Spring wheat rotations in north-central Saskatchewan
Effects of rotation length, crop sequence, and fertilization on yields and economic performance of 10 spring wheat-based rotations are examined over a 27-year period (1960-86) on an Orthic Black Chernozem at Melfort, Saskatchewan. The silty clay loam soil had an initial organic N content of about 0.55 % (0-15 cm depth). During 1960-71, fertilized plots received N and P based on general recommendations for the region; thereafter, fertilizer was applied based on soil tests. Yields of wheat grown on fertilized fallow were similar for F-W, F-W-W and a 6-yr fallow-wheat-legume hay (F-W-W-H-H-W) rotation (avg 2519 kg ha-1 in 1960-71 and 3036 kg ha-1 in the wetter 1972-86 period). Fertilized stubble wheat yields in a F-W-W rotation averaged 88 % of comparable fallow wheat yields, while continuous wheat averaged only 66 % due to greater weed and disease problems. Inclusion of grass-legume hay or legume green manure crops in the rotations provided no yield benefit for subsequent wheat crops in this fertile soil. Results of the economic analysis showed that at wheat prices greater than $147 t-1, fertilized F-W-W, F-C-W and F-W-W-H-H-W generally provided the best overall economic return. At lower wheat prices unfertilized F-W-W and F-W-W-H-H-W, and fertilized F-W often provided the highest net income. It was profitable to substitute canola for wheat grown on conventional fallow or on partial fallow after grass-legume hay when the ratio of canola to wheat price was greater than about 2.0. Similarly, it was profitable to include grass-legume hay in wheat rotations when the hay price was greater than about one-half that of wheat. Continuous wheat and legume green manure rotation were not economically competitive with the best rotations at any of the price options examined. Fertilizer application was profitable in the F-W-W and continuous wheat rotations when the ratio of fertilizer N cost to wheat price was less than about 5.0; it was profitable in F-W-W-H-H-W when this ratio was less than 3.5. The cost of producing wheat, income variability, and the frequency of economic losses increased with cropping intensity.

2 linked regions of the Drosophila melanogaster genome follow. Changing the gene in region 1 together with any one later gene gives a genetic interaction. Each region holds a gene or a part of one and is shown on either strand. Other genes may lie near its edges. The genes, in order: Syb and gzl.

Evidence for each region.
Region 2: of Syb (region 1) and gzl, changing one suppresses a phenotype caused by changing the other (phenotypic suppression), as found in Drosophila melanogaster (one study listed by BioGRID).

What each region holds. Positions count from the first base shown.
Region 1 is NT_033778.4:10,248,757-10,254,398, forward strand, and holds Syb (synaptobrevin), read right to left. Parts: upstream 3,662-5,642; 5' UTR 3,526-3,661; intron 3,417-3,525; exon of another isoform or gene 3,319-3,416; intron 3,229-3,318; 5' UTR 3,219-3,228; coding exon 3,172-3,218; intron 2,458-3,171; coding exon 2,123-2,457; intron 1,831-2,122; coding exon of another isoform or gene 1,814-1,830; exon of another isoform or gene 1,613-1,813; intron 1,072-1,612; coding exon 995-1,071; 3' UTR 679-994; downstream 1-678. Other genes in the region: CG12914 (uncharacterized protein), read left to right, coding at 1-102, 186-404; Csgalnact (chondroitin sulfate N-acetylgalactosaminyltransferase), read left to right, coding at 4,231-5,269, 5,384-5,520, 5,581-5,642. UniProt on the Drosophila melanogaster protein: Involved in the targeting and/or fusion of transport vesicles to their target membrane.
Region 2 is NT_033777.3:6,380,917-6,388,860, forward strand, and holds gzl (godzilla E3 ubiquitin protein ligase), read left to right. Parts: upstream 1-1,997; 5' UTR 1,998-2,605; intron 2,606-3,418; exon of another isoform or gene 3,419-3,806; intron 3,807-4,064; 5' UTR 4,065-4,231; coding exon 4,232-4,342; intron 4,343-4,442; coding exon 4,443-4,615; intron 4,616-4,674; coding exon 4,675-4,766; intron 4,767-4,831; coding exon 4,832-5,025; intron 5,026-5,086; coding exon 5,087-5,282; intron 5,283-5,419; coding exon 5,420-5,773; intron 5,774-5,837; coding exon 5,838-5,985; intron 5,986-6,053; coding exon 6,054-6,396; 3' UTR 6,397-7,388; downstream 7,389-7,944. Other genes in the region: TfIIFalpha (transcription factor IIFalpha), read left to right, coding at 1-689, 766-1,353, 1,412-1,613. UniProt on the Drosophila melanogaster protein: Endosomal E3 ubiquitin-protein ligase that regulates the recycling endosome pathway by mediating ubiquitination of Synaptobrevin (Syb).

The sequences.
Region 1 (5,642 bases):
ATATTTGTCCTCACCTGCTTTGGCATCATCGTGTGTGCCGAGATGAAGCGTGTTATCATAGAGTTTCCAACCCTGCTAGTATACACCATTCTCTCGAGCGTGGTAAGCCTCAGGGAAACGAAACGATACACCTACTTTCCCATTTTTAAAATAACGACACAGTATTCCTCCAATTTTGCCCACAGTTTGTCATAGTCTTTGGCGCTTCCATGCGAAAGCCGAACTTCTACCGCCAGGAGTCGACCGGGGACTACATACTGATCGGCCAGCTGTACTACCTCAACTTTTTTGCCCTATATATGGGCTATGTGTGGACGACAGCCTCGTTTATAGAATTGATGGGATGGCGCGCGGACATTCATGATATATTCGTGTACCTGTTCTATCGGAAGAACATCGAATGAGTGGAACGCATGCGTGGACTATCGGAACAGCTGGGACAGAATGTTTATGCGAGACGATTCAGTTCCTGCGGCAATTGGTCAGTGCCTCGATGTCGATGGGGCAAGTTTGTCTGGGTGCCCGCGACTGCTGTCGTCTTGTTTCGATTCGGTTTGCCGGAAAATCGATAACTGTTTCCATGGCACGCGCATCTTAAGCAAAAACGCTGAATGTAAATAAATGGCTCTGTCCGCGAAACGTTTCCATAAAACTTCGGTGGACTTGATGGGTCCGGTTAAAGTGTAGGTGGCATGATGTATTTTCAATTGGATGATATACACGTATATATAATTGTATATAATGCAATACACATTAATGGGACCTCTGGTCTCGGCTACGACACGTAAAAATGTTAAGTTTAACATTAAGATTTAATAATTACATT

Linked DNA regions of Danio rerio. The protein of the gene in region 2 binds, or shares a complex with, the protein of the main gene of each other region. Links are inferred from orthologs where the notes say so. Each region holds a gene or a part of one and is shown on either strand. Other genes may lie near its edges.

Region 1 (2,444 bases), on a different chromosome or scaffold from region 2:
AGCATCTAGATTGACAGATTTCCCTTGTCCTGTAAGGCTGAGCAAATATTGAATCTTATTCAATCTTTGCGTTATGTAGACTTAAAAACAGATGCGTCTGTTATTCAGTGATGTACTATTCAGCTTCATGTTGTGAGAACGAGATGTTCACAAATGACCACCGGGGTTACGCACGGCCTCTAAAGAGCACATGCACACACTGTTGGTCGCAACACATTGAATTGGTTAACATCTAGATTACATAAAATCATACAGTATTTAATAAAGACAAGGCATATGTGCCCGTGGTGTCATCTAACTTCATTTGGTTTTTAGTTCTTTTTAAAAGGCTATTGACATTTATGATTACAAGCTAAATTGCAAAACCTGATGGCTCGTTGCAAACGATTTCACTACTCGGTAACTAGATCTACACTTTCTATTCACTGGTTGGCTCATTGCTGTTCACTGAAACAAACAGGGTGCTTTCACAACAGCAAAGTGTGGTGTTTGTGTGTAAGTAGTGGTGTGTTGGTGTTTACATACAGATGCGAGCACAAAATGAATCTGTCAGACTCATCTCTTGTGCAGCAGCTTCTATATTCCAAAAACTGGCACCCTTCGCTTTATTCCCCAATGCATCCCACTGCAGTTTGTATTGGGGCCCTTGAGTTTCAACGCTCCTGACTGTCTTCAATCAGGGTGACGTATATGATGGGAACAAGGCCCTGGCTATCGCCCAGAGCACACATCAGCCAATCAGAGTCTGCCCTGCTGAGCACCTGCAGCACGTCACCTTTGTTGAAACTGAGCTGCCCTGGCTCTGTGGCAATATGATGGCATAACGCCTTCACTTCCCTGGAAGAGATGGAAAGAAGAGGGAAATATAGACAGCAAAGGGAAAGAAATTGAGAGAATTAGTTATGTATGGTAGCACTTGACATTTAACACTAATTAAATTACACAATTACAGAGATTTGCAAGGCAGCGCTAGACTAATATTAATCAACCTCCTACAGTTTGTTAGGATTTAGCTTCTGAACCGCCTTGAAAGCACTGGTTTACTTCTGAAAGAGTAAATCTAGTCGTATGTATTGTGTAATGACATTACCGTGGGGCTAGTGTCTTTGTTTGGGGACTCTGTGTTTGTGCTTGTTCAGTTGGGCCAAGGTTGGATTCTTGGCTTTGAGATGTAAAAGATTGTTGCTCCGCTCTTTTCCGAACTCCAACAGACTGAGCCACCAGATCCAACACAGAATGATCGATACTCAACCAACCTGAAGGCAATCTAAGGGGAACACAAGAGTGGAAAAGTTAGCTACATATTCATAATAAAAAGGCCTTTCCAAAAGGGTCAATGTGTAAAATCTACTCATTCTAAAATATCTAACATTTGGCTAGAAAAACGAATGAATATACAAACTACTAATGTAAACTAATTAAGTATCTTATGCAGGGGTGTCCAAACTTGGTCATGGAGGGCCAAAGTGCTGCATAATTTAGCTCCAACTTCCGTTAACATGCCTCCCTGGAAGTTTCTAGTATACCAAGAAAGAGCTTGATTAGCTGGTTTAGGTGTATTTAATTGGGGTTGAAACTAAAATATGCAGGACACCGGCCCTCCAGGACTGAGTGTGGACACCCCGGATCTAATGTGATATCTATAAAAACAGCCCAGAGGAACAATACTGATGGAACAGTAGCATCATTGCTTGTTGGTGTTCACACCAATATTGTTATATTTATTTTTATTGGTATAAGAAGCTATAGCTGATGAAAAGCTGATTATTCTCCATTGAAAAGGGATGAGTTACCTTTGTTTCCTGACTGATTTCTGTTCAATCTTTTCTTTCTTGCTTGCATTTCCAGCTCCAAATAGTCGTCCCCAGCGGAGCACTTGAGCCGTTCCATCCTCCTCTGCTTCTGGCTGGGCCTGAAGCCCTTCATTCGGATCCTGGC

Soils and Crops Workshop